Tuesday, 3 July 2012

Six Thousand Miles away from Smiles

The incessant drizzle has been hours now. It had ceased for a while when I got home. Just enough for Jaspers run, walk and toilet. Now late summer evening, but unusually dark due to the rain clouds and that bloody drizzle. Like the last drops we squeeze out when peeing, but for hours.
Cooked a venison sausage curry (the joys of the stix – proper venison sausages from the local butcher) and ate with just white jasmine rice. Kids away on head start and Melo’s vegetarian today. So she will be British, something like olives, cheese and biscuits for dinner. Any health benefit spoilt by the Lucozade she chugs afterwards. Busy at work, so she’s not home yet.
I am set up on the sofa. Mobile, Laptop and TV remotes. Although I have left the back door open I don’t feel really cold. I am in a white skinny and my now new favourite, a Paradise Road sarong. Well worn with age I must add. The quick zoot fix for the days ends nicely settling in. One of the reasons I am finding the weather quite mild. When your head feels really heavy, the mild breeze coming in through the door and the Wimbledon on BBC TV in the background merge into this gorgeous feeling of contentment and comfort. My body has sunk into the leather sofa, moulding it to shape.
My mind wonders all the way back to Wattapuluwa, Kandy, and the outside weather adding to enhance my memories.
I can feel the bus shudder and the driver furiously grinding the gears as he coaxes the bus up the Kadugannawa mountain. It is time for me to perk up in my seat and wipe the journey out of my eyes. I am almost home. The silhouette of the bible rock is only an outline on this late Friday evening. I am on a Colombo – Kandy Intercity bus on my way home for the weekend. The worries and heat of the week left behind as the cool breezes of Kandy caress me as they flow through our groaning bus as it climbs the mountain.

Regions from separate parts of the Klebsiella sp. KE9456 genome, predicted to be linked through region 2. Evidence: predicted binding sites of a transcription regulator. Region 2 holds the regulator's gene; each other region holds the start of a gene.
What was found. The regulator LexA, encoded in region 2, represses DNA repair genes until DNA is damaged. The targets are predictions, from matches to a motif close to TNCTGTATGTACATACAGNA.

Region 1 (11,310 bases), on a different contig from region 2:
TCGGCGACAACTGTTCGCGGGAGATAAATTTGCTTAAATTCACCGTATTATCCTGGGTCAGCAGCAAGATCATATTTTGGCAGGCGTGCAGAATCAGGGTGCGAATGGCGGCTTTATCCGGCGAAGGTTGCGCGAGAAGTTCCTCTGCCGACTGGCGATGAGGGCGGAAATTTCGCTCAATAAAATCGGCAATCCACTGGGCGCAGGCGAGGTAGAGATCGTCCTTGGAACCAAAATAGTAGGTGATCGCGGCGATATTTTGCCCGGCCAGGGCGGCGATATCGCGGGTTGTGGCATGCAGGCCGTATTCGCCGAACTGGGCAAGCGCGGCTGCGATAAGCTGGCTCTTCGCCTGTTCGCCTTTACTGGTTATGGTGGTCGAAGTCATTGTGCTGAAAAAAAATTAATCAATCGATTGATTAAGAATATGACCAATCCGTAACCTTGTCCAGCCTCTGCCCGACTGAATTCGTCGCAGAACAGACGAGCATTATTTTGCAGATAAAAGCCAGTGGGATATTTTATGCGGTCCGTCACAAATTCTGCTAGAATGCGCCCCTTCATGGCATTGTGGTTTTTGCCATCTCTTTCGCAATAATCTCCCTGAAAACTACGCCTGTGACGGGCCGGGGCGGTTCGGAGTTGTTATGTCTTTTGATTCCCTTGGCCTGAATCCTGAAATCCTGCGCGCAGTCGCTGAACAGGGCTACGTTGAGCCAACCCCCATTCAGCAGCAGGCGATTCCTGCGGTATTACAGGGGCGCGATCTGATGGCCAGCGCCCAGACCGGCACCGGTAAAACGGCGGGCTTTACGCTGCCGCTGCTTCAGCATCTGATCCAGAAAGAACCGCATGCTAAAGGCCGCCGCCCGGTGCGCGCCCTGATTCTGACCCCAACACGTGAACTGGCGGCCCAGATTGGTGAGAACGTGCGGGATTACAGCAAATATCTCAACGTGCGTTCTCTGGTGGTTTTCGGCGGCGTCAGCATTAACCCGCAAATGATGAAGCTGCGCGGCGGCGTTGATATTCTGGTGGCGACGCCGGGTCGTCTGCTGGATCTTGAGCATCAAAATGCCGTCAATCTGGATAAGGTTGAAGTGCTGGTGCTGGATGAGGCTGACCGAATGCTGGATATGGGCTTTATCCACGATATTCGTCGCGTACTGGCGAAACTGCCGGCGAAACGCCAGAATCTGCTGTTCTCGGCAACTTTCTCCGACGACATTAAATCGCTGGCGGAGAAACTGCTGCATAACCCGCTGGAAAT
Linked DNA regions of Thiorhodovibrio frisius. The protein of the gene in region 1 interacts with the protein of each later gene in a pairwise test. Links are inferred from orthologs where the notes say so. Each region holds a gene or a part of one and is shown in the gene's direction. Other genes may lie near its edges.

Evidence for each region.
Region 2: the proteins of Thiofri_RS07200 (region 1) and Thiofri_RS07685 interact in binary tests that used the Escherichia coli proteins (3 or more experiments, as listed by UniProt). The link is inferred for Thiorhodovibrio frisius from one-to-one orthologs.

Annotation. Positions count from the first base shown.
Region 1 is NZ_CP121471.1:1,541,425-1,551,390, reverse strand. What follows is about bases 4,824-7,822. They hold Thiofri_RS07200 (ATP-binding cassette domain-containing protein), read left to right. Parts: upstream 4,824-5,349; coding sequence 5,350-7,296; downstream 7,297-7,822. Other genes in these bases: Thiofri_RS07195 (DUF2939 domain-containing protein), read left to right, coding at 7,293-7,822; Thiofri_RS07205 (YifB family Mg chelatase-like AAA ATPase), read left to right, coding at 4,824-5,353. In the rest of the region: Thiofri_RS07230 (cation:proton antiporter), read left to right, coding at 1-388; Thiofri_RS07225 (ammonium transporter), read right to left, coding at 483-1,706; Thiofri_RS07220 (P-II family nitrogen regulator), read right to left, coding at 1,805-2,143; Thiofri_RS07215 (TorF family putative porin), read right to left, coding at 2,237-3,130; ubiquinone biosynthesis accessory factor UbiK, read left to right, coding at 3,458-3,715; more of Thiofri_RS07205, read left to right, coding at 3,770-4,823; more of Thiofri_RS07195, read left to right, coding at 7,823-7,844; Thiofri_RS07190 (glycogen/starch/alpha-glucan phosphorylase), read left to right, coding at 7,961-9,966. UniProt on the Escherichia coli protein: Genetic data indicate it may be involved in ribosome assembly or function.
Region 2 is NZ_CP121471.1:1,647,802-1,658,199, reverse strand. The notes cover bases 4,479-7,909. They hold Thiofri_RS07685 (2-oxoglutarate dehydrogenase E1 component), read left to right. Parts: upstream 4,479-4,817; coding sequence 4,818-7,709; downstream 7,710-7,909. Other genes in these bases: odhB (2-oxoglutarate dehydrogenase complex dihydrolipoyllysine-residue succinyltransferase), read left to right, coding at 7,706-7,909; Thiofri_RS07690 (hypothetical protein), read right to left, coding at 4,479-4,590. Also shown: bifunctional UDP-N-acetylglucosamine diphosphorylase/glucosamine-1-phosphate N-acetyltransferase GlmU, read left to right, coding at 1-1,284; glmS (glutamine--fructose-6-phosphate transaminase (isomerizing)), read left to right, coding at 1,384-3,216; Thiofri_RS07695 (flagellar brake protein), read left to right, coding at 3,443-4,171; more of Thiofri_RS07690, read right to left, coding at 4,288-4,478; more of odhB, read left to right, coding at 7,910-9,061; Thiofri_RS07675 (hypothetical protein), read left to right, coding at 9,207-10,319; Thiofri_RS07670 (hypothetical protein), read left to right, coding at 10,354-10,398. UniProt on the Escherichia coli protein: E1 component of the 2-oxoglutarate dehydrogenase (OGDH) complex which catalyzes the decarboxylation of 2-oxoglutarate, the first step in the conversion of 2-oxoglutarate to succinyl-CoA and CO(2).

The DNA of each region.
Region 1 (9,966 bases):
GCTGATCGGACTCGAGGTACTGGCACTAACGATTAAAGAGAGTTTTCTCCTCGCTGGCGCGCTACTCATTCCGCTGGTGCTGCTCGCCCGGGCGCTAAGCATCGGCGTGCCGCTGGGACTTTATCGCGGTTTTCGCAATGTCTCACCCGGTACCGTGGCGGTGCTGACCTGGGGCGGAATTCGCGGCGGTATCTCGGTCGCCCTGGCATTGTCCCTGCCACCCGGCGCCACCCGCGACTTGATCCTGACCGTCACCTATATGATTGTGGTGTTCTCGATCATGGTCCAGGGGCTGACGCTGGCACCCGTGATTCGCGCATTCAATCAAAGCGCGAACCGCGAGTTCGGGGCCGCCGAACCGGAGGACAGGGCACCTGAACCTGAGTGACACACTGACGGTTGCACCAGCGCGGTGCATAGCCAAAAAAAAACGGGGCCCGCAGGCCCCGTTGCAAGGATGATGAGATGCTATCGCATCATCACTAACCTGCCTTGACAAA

All too soon we’re in Kandy. The wonder of mobile technology has allowed me to phone ahead to inform my parents I am close to Kandy. I am one of the quicker people to exit the bus, as I have no bags to encumber me. Quick stretch and I look around for the car. The bright cyan blue, yes BCB, Lancer station wagon is easy to spot as it shines brightly through the incredible clutter of the sights, sounds and exotic and not so scents of Kandy. Huge yellow buses, Red CTB buses, the  KFC double decker, the private intercity buses with their bright plumage of advertising, vendors with their carts brightly lit in glorious fluorescent is a panorama of colour. Nighttime adds to the romance of the situation.
Kumara, our trusted driver, gardener, valet and Mr. Fixit greets me with a big grin as I jump into the car. He does not forget to pull over at a roadside liquor shop for my customary Friday night in Kandy by myself quart. Which is gulped down in three hefty swigs, quick Gold Leaf and I jump back in car. Kumara already has a menthol toffee ready for me to pop into the mouth in readiness for the meeting, worshipping and kissing of said parent now waiting in Wattapuluwa wondering why the five-mile drive to Wattapulwa from Kandy Town is taking us so long. My father silently suspecting it would probably be a tot at an aforesaid roadside tavern.   
Finally we climb the mountainous roads of Wattapuluwa and get home. I jump out to open the gate for the car to take the sharp turn that leads to an incline directly to the top floor living room and front entrance. Everything is bathed in the headlights. Ninja my mothers Alsatian dog’s barking and jumping in delight. My nephews and niece are screaming the news of my arrival to everyone in the neighbourhood. The house lights up with everyone exiting their rooms and my mother who was sitting in the living room switches on the house foyer and garden lights.
There is a cacophony of sound. All blurring into hugs, kisses and screams of welcome. The big Alsatian dog has suddenly been overcome with love and is humping my leg at the same time. I am home.
The TV flickers incessantly very like the rain outside. It’s 7pm, the reminder for the famous US TV program COPS has come up. I switch it on. I am home. In England. The clouds have cleared. I can hear the steady distant drone of an aircraft overhead. We’re directly on a flight path but thankfully really high up. I hear the chirping of birds competing with the aircraft, a helicopter suddenly flies by. I glance up and outside. A blur of white, light blue, grey sky, brown garden fencing, green grass and a bunch of bullfinch are busily feeding on worms the rain has unearthed.
I have to go now, I can hear reality. 

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